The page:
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About Charlotte Vale-Allen

Charlotte Vale-Allen On Writing



    Acts of Kindness
    Claudia's Shadow
    Daddy's Girl
    Dream Train
    Dreaming In Color
    Fresh Air
    Gentle Stranger
    Gifts of Love
    Grace Notes
    Hidden Meanings
    Intimate Friends
    Julia's Sister
    Leftover Dreams
    Love Life
    Matters of the Heart
    Meet Me In Time
    Mixed Emotions
    Moments of Meaning
    Mood Indigo
    Night Magic
    Painted Lives
    Parting Gifts
    Perfect Fools
    Pieces of Dreams
    Running Away
    Somebody's Baby
    Sudden Moves: The sequel to Fresh Air
    Sweeter Music
    Times of Triumph
    Where Is The Baby?
    The Young Person's Dreambook

    Katharine Marlowe Titles
    Heart's Desires

Daddy's Girl

Island Nation Press

Katharine Marlowe

How to Contact Charlotte


by Charlotte Vale-Allen

Book Cover for Leftover Dreams

The story starts in the Toronto of the 1950's, where you could still swim at Sunnyside Beach and most women stayed home to raise their families. Here you will meet two unforgettable sisters--Faye and Louise Parker who, against all odds, survive the abuse of their angry and embittered mother, Maggie. But their lives are tragically altered when shy and sensitive Faye is the victim of a brutal and violent act.

Suddenly, the normally ebullient Louise is thrown into turmoil. On the brink of adulthood, she escapes to London to heal her wounds and follow her nebulous dreams.

Author's Note

My mother's reminiscences of her girlhood in Toronto inspired me to write of the city as I remembered it, growing up there in the 1940's and 50's. Hence, in this book, I've written about many places that no longer exist.

As always in my novels, I was concerned with relationships--in this case primarily between mothers and daughters--and basically with why people do the things they do, become the people they are. In the case of Maggie Parker, she is one of nature's inexplicable creatures, driven by motives that often defeat even her own comprehending. Her daughters, Faye and Louise, reflect--as do all children--the best and worst of their parents.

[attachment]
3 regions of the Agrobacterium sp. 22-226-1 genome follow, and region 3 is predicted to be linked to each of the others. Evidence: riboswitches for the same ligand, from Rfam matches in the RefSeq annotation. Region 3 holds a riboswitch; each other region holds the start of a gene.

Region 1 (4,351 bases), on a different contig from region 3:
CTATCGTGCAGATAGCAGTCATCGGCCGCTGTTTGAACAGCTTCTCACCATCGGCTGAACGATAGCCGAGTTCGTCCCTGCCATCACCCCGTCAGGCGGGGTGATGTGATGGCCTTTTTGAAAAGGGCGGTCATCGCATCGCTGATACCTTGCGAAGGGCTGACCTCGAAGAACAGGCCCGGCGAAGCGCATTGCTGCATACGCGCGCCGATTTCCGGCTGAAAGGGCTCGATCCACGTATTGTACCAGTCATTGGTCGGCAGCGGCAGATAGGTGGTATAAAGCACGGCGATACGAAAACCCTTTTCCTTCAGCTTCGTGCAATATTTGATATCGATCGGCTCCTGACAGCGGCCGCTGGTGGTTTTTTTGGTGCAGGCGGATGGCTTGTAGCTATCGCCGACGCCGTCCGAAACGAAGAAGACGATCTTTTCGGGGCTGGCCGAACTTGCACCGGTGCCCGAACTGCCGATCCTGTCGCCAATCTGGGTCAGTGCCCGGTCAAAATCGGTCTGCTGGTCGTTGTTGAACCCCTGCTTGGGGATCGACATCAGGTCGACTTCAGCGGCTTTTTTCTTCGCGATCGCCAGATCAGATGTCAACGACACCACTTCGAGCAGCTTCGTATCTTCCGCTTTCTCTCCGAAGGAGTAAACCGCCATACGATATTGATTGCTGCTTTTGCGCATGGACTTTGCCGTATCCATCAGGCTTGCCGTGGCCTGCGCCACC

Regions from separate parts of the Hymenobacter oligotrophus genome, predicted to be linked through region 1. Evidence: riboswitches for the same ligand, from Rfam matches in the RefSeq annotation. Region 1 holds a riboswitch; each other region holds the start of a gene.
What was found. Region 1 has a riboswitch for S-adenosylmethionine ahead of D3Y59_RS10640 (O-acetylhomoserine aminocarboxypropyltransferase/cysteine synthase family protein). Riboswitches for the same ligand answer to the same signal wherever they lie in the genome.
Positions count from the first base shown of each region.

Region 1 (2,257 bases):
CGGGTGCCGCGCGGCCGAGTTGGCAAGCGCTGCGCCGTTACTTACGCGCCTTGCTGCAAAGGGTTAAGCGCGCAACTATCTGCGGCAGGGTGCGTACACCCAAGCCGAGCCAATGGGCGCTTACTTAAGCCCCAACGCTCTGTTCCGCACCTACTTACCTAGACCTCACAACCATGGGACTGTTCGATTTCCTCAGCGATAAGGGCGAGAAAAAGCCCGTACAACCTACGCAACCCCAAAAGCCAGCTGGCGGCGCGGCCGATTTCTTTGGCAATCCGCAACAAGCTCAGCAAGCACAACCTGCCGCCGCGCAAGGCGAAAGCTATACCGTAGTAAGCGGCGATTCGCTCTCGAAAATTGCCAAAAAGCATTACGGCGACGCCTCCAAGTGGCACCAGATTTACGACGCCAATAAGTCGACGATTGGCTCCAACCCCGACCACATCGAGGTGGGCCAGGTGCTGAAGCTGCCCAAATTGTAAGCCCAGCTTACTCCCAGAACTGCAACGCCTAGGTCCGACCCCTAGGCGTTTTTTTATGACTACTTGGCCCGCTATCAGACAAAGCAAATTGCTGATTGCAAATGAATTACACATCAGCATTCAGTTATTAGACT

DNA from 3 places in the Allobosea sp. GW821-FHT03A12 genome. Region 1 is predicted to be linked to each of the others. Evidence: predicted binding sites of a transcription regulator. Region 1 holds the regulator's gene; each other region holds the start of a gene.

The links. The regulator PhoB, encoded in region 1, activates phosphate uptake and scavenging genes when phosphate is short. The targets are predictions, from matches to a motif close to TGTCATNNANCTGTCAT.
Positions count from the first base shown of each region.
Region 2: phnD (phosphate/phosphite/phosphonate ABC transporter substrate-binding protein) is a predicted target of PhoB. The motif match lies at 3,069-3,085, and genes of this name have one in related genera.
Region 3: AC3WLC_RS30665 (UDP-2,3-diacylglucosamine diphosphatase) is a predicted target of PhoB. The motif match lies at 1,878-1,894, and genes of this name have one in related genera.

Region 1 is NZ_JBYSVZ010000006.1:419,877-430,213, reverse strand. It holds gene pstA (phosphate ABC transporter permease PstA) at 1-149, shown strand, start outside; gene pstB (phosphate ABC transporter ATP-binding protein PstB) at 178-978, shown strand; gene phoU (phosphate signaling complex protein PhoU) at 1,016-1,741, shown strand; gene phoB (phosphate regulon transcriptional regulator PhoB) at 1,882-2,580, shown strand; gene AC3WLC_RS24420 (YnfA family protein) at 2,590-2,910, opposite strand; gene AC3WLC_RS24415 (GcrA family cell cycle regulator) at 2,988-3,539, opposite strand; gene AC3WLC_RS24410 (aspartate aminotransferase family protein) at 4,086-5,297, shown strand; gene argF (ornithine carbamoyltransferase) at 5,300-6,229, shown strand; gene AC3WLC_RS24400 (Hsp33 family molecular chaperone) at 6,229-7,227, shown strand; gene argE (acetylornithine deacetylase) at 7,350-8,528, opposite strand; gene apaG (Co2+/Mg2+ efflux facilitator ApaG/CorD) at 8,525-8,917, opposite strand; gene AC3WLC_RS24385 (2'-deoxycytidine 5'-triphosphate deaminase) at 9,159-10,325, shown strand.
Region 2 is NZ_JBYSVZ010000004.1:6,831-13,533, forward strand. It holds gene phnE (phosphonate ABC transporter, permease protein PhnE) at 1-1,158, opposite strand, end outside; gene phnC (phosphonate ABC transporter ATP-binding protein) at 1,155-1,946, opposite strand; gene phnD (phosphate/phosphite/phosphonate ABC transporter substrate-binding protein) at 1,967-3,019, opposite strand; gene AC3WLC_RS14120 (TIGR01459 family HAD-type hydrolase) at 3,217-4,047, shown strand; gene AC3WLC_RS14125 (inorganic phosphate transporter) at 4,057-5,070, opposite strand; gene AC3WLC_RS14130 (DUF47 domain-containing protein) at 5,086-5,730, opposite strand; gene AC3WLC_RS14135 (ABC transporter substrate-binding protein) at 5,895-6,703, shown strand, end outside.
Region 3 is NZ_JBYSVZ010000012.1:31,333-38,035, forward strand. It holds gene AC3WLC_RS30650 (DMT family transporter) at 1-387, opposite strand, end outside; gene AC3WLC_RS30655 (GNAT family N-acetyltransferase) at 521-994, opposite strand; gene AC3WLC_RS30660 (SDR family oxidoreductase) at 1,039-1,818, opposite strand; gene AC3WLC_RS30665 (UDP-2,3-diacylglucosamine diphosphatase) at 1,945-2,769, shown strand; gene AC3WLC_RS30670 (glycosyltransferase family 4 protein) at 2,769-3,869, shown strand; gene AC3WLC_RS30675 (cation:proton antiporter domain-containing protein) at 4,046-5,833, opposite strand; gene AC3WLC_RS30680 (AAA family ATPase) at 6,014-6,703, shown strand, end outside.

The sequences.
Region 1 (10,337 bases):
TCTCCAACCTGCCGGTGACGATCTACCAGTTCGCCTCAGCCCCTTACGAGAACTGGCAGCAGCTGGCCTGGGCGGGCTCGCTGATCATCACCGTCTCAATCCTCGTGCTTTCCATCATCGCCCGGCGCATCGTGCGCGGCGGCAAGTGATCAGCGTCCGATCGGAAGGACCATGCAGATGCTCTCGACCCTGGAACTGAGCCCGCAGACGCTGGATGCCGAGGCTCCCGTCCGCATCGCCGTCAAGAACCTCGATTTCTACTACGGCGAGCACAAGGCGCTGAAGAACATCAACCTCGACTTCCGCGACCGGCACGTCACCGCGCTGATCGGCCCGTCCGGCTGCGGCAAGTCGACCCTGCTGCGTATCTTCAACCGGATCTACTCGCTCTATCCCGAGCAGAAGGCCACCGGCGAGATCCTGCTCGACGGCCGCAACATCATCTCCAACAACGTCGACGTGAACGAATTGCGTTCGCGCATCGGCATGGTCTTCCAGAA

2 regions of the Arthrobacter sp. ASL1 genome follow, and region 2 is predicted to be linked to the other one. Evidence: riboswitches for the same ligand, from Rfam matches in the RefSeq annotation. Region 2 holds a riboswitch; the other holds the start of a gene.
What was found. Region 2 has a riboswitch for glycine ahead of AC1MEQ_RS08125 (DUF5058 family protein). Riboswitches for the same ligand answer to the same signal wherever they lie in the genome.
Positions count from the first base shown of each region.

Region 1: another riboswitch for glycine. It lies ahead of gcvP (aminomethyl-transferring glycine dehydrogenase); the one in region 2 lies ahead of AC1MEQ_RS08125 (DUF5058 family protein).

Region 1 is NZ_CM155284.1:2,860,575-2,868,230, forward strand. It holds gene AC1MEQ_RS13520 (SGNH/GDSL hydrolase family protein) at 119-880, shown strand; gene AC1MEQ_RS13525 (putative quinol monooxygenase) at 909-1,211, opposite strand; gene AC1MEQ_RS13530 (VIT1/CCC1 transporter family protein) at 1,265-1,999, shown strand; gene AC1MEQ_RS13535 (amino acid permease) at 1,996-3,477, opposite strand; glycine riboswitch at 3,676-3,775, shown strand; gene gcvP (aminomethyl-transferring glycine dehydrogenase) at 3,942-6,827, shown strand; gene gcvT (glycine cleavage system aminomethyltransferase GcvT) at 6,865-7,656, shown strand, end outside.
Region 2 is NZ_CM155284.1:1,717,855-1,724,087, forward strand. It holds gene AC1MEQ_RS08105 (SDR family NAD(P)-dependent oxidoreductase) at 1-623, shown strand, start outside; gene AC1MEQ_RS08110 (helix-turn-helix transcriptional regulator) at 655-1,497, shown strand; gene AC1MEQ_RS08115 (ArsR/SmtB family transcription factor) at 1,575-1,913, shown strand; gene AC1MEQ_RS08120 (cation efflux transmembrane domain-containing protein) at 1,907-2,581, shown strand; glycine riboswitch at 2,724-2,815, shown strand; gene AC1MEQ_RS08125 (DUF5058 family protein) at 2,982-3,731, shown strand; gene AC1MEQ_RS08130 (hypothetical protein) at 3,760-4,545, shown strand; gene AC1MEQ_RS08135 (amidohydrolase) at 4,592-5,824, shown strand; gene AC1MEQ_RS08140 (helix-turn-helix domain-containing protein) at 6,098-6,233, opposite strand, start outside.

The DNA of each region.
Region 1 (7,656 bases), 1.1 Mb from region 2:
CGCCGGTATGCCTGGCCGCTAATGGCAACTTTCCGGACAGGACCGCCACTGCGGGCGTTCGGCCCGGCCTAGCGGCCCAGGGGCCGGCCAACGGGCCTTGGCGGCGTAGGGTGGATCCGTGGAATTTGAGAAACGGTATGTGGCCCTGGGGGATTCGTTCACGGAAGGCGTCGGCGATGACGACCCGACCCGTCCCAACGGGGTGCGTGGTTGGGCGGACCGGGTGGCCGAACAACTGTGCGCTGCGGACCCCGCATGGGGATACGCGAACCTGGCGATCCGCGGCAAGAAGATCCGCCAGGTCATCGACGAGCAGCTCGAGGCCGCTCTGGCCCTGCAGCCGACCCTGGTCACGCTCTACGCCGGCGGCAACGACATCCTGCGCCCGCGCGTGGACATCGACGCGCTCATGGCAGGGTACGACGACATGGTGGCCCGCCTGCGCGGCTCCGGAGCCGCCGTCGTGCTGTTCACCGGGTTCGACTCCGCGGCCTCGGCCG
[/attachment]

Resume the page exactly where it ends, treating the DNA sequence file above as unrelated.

Thematically, throughout the book, I tried to demonstrate how each of the central characters has been affected by his or her parents/environment. And in the course of developing the characters, I dealt to some degree with issues pertaining to women's rights and to the very real ambivalence so many of us felt growing up as Canadian cousins to the profoundly influential Americans just across the border.

Having lived in England for several years in the early 1960's, I also incorporated aspects of London as I so fondly remember it. In writing such a lengthy manuscript I was afforded an opportunity to go into greater descriptive detail than I normally do: for example, the chapters describing the Canadian National Exhibition.

This book represented a highly enjoyable writing experience, one that allowed me to indulge in my lifetime love for the city of my birth.